A Look At The 1939 National Champions|
Oct. 15, 2004
by Loel Schrader
Whether you were a butcher, a baker or a candlestick maker, events transpiring on the football field at Memorial Stadium in Champaign-Urbana, Ill., on Oct. 18, 1924 would certainly have overwhelmed you. Arrayed on one end of the field was the University of Michigan, which had gone undefeated over a three-year period, permitting only 17 points in 20 games.
Poised at the other end were the Fighting Illini from the University of Illinois, with the exception of a running back known as the ``Wheaton Iceman, a rather nondescript collection of athletes.
Red Grange, the Iceman, collected the opening kickoff and ran it 95 yards for a touchdown.
Within minutes, the Illini had the ball back and gave it to Grange, who navigated through the Wolverines again, going 67 yards for a second TD.
In his next two carries, he went 56 and 44 yards for touchdowns. Twelve minutes of game action, four touches, 262 yards and four touchdowns. It may have been the greatest individual performance in college football history, and poets in the nation's pressboxes soon were rhapsodizing about Grange, who grew a new nickname, ``The Galloping Ghost.
A byproduct of that afternoon was the effect Grange's performance had on one of the fans, Frank G. Dickinson, an economics professor at the University of Illinois.
As Dickinson related later, he was so struck by the unexpected nature of the afternoon's events that he wondered whether there might be a rational, mathematical explanation for Illinois sudden superiority over the vaunted Wolverines.
Dissatisfied with the various and sundry national rankings system then being employed by a dozen or more so-called experts around the nation, Dickinson had been tinkering with his own formula for several months. Newly energized by Grange's performance, Dickinson called upon the university's librarian and a friend at the Chicago Tribune to supply him with season records of the country's leading collegiate football teams over the previous five seasons.
Finally, he came up with a system that rewarded teams points for victories, but varied the amount, based upon whether the opponent had a winning or losing record, and how it had done against non-conference opposition. In other words, a strength-of-schedule component. Dickinson unveiled the system to members of his class one day, and soon the professor was receiving help from some of his students.
A year and a half later, Notre Dame s fabled coach, Knute Rockne, heard about Dickinson's work and asked to meet with him. Rockne was impressed and urged the professor to market his system to newspapers and radio stations around the nation for the 1926 football season.
Rockne, never one to miss an opportunity, requested one teeny little favor. Would the professor please post-date his rankings to 1924 and declare Notre Dame as the national champion for that year?
Dickinson said he would be happy to oblige, since he had already done his rankings for 1924 and 25, and had the Fighting Irish winning the national championship in `24.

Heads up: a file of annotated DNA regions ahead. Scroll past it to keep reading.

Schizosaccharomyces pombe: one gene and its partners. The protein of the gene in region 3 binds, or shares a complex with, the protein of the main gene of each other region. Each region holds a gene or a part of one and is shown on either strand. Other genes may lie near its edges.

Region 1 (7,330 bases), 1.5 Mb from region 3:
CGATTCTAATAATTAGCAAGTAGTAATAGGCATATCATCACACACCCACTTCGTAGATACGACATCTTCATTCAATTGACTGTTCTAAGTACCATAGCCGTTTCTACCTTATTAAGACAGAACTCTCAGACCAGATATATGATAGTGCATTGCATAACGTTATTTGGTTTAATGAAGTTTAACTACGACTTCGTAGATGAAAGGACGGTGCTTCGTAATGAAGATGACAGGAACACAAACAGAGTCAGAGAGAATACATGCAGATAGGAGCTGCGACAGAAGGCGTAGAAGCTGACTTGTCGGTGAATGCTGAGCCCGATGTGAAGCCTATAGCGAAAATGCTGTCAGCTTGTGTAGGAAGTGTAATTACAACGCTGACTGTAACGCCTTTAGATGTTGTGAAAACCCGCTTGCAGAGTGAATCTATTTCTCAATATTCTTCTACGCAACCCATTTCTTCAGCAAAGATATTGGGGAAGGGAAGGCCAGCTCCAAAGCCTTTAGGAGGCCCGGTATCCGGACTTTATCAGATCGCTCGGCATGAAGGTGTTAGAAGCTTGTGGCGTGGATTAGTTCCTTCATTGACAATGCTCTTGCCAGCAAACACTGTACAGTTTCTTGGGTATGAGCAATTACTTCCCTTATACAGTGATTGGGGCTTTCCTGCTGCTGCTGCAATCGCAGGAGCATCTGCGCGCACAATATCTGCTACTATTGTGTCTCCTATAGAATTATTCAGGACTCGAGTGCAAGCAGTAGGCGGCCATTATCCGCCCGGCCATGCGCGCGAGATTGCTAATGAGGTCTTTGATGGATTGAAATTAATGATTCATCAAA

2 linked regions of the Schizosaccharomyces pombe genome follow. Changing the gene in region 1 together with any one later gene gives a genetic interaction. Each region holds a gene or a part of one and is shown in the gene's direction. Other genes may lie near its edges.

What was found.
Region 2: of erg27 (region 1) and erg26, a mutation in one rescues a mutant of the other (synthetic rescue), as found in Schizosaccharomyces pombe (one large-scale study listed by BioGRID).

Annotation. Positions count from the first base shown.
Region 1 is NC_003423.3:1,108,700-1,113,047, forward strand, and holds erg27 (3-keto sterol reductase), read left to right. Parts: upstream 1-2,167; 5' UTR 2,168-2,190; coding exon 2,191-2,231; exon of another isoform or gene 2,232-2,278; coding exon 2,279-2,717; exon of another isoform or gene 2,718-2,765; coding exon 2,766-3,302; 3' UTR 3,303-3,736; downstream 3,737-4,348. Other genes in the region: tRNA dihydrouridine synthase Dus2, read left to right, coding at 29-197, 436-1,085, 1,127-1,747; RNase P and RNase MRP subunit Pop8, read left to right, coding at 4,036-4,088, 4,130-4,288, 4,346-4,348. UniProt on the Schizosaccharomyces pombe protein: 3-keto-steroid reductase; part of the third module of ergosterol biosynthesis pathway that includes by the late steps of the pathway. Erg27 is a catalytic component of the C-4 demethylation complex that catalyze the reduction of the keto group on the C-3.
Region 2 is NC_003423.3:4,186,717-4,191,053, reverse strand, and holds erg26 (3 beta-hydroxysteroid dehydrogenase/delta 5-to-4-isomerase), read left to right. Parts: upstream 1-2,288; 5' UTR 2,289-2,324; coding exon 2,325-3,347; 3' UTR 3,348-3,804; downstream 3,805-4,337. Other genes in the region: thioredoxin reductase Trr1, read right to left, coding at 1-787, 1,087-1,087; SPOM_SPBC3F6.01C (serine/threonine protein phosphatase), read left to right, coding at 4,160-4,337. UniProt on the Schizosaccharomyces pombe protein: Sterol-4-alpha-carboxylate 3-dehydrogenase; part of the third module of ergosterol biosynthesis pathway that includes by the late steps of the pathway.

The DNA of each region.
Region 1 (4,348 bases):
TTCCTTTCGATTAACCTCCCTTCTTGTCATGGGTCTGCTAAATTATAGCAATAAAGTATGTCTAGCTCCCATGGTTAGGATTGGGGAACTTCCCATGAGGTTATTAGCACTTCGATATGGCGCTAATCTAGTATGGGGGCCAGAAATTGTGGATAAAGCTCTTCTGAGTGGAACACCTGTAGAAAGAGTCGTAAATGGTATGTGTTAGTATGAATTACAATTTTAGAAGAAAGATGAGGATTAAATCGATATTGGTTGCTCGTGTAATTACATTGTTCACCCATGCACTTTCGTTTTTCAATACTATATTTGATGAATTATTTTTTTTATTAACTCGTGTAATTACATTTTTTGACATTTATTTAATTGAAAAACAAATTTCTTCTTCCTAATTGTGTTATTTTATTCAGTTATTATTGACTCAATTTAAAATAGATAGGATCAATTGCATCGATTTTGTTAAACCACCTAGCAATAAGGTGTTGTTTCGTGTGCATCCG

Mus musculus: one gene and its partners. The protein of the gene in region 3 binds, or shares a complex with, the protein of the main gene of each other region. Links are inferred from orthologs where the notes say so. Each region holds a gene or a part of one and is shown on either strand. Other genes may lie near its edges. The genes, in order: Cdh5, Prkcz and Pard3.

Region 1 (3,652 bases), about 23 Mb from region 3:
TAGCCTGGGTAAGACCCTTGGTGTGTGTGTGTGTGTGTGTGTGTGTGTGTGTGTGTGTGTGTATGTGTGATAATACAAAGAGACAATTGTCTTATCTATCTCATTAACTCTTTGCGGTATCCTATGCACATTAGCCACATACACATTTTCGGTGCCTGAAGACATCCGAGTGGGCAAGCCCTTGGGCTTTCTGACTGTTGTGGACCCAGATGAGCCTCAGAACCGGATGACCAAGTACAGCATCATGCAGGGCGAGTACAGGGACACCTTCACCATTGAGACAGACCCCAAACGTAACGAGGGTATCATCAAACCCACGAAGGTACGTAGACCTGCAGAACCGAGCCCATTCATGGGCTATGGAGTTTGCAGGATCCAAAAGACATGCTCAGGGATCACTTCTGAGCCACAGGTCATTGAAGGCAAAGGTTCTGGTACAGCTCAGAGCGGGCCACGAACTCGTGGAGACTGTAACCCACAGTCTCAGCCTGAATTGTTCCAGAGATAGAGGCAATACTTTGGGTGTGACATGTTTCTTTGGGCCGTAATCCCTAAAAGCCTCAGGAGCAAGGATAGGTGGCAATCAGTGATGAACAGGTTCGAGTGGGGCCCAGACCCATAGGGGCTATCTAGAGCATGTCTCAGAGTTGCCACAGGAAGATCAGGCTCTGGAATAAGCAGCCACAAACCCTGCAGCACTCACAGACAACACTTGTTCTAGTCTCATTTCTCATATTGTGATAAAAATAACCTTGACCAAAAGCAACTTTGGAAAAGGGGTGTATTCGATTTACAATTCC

It didn't take long for Dickinson's national rankings to win national acclaim, and they were carried by many of the leading newspapers in the country.
Lending prestige to his system, Dickinson branched out into high school rankings, and his system decided state championships in several states. Dickinson's system was around until 1940, when he went to work for the federal government in defense-related matters. World War II was only a year away when the Illinois professor terminated his rankings.
His penultimate national champion before going off to war was the 1939 University of Southern California team, and he presented the Trojans with the Knute Rockne Memorial Championship Trophy, signifying a national title, in December of that year. USC's claim to a national championship was carried in Los Angeles newspapers at the time, and, in the spring, USC's yearbook also declared that the Trojans were ``National Champions". With good reason, it should be added. Although the Associated Press (sportswriters) poll had been inaugurated three years earlier, it did not begin voting until the fourth week of each season in the early years, and concluded balloting at the end of the regular season.
Texas A&M was chosen No. 1 by the AP in 1939, but Dickinson, citing the strength of USC's schedule, selected the unbeaten Trojans, who had two ties.
Dickinson s decision looked much better after the Trojans completely outclassed unbeaten, untied and unscored upon Tennessee in the 1940 Rose Bowl, 14-0.
For members of the 1939 team, there never was a question of whether they had won a national championship. Not until USC began displaying national championship banners at the Coliseum, and none was being shown for 1939. The process of getting this championship restored has required the resolve of 1939 team members and the courage of athletic director Mike Garrett and his supporting staff.
Those of us who lived in those times and were active in sports don't have a shred of doubt about the legitimacy of the national championship claim.
In fairness to the few remaining members of the 1939 national championship team, the remainder of the Trojan family should join in today's celebration.